I thought I was going to have a quiet week, but it didn’t quite work out that way. On Monday it was a friend’s birthday and I popped a card round to her and had a chat and met her daughter.
In the evening we had the last rehearsal of the singers before our summer break.
It was a very cheerful affair and I was glad because I was able to ask one lady who goes to the church if she could do my reading on the 22nd, as I have been invited to the national Egg Throwing Championships at Hinderwell. I am sure it will be fun but am very curious as to what is involved.
On Tuesday another friend from Scarborough rang, rather distressed. Her great friend, who I also knew, died about a month ago and it has fallen to my friend to sort out the friend’s bungalow before it is cleared and put on the market. Lots of folk were wanting to remember the lady and were very grateful for a small memento of her. I drove over with Brillo, my little terrier, and together with some neighbours, started clearing out the garage. After two trips back to my friend’s house with rubbish she was a lot less stressed and the dog lay on her lap in the sitting room.
On Wednesday I was due at a very lovely hotel near Barton on Humber, to give a talk to the Ladies Luncheon Club. I was very early, so I drove on a few miles to admire Thornton Abbey gatehouse. I did not have time for the tour but got a booklet about it. Then back to the hotel, to a delicious lunch, including, to my delight a Spotted Dick pudding!
I gave my talk to a great audience and then I needed to pay a cheque into a bank and had noticed a Lloyds bank at Barton so stopped off there.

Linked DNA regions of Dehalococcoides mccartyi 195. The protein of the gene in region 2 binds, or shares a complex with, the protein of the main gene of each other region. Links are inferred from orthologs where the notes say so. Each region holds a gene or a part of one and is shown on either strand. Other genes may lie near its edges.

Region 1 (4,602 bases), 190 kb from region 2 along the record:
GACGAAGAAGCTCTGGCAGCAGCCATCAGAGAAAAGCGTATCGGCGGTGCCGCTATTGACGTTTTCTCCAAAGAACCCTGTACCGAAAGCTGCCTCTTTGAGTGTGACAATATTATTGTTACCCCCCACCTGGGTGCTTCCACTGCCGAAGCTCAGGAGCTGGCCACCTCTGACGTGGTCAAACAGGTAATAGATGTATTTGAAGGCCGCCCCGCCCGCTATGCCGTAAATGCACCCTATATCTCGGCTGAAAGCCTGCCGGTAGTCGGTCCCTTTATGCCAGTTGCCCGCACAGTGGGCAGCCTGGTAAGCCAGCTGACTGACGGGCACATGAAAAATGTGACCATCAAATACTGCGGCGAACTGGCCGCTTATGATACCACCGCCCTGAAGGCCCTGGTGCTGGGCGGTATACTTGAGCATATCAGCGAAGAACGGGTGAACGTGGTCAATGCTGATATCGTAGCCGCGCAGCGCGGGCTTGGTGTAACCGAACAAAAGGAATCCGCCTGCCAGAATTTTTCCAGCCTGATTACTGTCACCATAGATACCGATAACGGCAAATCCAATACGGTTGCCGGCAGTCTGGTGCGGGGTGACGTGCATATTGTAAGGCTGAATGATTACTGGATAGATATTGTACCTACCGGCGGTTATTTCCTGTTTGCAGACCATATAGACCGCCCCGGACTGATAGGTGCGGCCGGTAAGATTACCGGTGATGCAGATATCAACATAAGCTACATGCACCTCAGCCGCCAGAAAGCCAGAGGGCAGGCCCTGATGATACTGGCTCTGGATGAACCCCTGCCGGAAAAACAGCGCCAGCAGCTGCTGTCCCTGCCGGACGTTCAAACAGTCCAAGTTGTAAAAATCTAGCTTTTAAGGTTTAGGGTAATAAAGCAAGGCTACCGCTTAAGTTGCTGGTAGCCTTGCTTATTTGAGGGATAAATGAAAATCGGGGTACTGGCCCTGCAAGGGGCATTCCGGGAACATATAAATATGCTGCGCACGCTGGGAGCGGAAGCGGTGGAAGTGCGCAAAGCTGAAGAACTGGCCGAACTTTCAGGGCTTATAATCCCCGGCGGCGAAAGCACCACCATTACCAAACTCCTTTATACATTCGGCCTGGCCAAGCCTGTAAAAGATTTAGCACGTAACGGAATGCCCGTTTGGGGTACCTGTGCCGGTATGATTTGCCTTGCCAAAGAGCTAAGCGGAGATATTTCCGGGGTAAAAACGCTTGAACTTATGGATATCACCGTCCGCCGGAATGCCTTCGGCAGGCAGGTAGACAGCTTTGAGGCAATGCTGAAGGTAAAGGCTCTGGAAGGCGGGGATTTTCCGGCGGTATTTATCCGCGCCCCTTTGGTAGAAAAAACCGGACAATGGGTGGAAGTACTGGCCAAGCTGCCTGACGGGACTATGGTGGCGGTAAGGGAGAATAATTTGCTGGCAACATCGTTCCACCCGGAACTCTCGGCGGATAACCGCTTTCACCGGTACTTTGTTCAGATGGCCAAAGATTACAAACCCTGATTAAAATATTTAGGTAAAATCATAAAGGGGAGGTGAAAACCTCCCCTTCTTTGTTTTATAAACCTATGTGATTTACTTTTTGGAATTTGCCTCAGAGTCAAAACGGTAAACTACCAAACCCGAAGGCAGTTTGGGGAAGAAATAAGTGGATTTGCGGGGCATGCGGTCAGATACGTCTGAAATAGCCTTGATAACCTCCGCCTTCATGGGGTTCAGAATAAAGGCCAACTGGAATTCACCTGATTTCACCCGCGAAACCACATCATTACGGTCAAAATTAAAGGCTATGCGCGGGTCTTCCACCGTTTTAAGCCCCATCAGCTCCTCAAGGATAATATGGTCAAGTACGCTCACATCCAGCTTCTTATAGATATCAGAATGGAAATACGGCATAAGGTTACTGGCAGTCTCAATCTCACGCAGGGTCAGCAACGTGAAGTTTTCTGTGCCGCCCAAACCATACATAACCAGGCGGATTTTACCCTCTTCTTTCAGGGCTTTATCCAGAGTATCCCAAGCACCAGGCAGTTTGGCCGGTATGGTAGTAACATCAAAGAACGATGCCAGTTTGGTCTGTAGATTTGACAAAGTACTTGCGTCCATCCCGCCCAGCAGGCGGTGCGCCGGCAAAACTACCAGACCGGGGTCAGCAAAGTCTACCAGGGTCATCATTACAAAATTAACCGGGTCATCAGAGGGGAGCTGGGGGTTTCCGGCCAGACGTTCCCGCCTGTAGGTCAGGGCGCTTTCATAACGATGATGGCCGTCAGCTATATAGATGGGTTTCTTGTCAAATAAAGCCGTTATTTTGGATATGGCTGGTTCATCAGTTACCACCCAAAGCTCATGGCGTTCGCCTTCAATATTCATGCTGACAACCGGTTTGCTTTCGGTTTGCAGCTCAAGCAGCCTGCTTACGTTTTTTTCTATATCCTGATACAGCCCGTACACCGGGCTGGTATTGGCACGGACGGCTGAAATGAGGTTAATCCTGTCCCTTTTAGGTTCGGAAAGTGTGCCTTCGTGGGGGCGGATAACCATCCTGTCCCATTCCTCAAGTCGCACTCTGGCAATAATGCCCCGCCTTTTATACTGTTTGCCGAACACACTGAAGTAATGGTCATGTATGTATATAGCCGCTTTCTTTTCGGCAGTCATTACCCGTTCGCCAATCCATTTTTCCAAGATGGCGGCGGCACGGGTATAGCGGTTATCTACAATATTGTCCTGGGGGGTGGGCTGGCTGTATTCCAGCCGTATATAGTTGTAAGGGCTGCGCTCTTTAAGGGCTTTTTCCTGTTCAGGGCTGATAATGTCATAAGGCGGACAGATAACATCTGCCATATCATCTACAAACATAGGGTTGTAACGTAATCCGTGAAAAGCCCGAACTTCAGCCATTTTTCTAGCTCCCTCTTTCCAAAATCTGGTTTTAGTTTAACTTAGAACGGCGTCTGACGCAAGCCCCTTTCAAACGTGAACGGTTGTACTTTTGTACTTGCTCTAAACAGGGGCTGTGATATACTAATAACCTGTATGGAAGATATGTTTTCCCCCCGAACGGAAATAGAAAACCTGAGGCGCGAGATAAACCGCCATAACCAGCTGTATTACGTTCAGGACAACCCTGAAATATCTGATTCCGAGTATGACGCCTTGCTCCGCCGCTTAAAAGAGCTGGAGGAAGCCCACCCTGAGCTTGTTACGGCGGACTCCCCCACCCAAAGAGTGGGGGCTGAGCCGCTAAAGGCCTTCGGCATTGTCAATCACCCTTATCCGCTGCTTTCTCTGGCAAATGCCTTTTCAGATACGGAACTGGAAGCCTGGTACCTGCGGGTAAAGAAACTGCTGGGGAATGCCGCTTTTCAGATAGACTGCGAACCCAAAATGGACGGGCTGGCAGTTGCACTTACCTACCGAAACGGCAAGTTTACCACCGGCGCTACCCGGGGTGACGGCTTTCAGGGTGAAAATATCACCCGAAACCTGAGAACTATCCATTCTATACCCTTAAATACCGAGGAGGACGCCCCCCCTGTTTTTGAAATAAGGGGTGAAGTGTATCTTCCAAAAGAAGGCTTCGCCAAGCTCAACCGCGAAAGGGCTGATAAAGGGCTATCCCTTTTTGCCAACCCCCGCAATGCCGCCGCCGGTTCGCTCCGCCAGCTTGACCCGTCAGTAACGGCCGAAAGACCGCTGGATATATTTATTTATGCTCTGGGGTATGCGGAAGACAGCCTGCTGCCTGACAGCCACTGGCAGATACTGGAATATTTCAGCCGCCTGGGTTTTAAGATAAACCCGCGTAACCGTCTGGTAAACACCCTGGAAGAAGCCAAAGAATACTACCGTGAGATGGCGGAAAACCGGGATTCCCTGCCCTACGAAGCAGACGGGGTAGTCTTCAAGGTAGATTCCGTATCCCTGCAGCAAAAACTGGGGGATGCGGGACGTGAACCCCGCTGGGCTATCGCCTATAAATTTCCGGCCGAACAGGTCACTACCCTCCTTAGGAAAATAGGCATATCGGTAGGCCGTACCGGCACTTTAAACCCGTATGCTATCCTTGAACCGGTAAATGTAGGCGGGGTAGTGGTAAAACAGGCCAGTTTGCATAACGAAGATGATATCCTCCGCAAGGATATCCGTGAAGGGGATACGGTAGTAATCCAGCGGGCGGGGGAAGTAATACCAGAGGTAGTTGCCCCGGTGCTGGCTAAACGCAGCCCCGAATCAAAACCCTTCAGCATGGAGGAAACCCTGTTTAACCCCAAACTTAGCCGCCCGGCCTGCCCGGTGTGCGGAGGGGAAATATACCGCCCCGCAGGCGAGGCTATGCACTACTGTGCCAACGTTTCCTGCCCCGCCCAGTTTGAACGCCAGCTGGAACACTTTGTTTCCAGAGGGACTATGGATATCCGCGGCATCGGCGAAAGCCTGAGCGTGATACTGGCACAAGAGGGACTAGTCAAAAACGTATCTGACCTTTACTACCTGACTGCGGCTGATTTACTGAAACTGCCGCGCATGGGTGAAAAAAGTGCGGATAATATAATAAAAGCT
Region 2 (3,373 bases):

Opposite were a couple of charity shops which was fatal! In one I managed to buy two sacks of used ties.
The next day I drove down to Cottingham, to a meeting of the WI at the Darby and Joan club. They were a charming group of ladies, and a good audience. I drove home, and it was a very pleasant warm evening and I noticed that beside the road were swathes of purple from Rose Bay Willow herb. I have always loved this colourful plant and believe it was, like many other things, introduced to Britain by the Romans.
On Saturday the cricket team was away at Selby. It is a pleasant ground and I was able to meet up with friends who, because of the heat, were unable to bring their beautiful dog, Baxter, but to my surprise gave me a framed photo of him. It was a very close match and I enjoyed my friend’s company in the scoring hut.
There were plenty of stops for drinks and a wonderful tea. The match was incredibly close, but we won, by only four runs, and it all hinged on the last over. On the way back, I went to a large supermarket in Selby. It was moderately quiet there, except for a gathering of very childish boys, who were trying to cause a diversion while some of them were up to no good, hiding things in their clothing.
I was very impressed with the security officer who got them out of the building.